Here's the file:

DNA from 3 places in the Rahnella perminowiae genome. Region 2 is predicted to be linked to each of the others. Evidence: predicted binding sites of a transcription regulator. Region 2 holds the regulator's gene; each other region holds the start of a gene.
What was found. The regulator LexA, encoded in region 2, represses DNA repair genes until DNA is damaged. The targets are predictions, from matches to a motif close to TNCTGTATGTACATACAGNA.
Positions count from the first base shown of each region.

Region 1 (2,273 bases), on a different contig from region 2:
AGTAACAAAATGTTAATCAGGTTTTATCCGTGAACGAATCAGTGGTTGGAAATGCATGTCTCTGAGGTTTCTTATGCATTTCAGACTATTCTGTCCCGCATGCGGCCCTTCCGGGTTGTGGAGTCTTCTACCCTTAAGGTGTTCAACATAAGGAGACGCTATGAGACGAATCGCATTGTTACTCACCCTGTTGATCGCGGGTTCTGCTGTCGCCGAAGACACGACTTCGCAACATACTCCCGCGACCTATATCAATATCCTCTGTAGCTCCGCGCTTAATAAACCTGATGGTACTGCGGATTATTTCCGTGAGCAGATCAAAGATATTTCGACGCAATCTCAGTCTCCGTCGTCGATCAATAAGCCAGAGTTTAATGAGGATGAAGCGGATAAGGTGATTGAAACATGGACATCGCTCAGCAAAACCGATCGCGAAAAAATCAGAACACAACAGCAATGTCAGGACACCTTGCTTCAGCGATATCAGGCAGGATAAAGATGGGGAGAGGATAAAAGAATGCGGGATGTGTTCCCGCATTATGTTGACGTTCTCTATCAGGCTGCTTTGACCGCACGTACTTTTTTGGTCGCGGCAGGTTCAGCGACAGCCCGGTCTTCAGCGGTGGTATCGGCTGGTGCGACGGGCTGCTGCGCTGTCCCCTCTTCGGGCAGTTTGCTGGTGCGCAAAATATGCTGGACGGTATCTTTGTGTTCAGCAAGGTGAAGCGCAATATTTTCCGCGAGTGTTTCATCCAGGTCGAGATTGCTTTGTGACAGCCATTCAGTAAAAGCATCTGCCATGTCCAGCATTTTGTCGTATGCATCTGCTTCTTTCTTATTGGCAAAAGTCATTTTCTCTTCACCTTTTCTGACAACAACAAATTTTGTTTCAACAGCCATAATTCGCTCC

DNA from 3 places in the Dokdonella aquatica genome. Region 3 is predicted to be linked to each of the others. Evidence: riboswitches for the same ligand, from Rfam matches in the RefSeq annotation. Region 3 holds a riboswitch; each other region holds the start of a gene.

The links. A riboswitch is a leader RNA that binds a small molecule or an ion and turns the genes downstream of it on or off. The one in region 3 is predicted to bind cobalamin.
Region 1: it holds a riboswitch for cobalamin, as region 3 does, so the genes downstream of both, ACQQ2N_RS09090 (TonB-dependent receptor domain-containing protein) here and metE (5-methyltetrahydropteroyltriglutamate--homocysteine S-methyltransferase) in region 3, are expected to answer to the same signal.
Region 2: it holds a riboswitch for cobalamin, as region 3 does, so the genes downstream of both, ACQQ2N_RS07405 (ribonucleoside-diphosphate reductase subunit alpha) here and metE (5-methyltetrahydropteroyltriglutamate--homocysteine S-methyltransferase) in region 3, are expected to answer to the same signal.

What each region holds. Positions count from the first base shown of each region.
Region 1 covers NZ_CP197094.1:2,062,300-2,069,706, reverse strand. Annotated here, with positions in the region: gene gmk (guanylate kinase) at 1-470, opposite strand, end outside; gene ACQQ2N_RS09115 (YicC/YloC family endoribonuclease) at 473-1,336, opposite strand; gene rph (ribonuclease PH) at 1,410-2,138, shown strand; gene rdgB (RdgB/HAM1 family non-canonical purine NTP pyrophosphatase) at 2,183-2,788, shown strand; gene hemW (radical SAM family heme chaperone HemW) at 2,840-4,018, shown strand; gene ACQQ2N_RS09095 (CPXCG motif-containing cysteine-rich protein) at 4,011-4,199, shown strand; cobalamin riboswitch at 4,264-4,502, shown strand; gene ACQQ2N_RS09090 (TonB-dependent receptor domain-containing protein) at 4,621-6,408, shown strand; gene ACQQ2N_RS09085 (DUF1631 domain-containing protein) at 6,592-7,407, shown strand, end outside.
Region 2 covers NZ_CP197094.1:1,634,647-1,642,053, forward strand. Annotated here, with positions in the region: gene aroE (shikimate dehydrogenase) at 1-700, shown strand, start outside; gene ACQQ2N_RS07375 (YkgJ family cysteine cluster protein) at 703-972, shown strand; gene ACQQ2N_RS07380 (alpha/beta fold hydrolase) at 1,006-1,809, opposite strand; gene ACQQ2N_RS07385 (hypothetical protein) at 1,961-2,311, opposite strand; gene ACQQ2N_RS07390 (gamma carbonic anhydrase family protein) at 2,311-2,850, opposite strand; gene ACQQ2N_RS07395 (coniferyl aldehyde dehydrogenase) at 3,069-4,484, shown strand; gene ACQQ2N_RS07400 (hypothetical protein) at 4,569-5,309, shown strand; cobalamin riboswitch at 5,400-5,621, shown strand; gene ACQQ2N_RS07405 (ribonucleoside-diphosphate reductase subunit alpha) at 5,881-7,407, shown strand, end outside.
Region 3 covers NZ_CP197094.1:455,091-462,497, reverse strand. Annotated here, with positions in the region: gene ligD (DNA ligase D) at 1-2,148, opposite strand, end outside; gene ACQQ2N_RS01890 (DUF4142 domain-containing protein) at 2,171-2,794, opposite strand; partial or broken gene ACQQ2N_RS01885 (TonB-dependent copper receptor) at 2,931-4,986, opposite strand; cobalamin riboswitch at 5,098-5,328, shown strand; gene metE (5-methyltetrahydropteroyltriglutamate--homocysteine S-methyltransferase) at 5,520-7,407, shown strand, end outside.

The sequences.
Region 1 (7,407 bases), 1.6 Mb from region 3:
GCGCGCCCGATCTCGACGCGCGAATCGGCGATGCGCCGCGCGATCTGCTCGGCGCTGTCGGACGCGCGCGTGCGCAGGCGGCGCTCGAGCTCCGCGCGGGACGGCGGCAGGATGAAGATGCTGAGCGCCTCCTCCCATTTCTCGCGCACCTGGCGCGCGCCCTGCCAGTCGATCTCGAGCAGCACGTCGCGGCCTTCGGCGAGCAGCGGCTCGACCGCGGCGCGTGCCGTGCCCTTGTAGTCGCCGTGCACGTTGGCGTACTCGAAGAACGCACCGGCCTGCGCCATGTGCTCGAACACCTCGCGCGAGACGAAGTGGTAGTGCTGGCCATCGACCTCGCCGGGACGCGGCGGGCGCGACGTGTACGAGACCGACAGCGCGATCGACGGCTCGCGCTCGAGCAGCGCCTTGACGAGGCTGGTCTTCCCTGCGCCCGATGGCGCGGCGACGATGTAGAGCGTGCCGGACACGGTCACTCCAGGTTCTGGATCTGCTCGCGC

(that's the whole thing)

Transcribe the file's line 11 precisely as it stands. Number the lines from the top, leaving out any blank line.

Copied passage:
Region 1 covers NZ_CP197094.1:2,062,300-2,069,706, reverse strand. Annotated here, with positions in the region: gene gmk (guanylate kinase) at 1-470, opposite strand, end outside; gene ACQQ2N_RS09115 (YicC/YloC family endoribonuclease) at 473-1,336, opposite strand; gene rph (ribonuclease PH) at 1,410-2,138, shown strand; gene rdgB (RdgB/HAM1 family non-canonical purine NTP pyrophosphatase) at 2,183-2,788, shown strand; gene hemW (radical SAM family heme chaperone HemW) at 2,840-4,018, shown strand; gene ACQQ2N_RS09095 (CPXCG motif-containing cysteine-rich protein) at 4,011-4,199, shown strand; cobalamin riboswitch at 4,264-4,502, shown strand; gene ACQQ2N_RS09090 (TonB-dependent receptor domain-containing protein) at 4,621-6,408, shown strand; gene ACQQ2N_RS09085 (DUF1631 domain-containing protein) at 6,592-7,407, shown strand, end outside.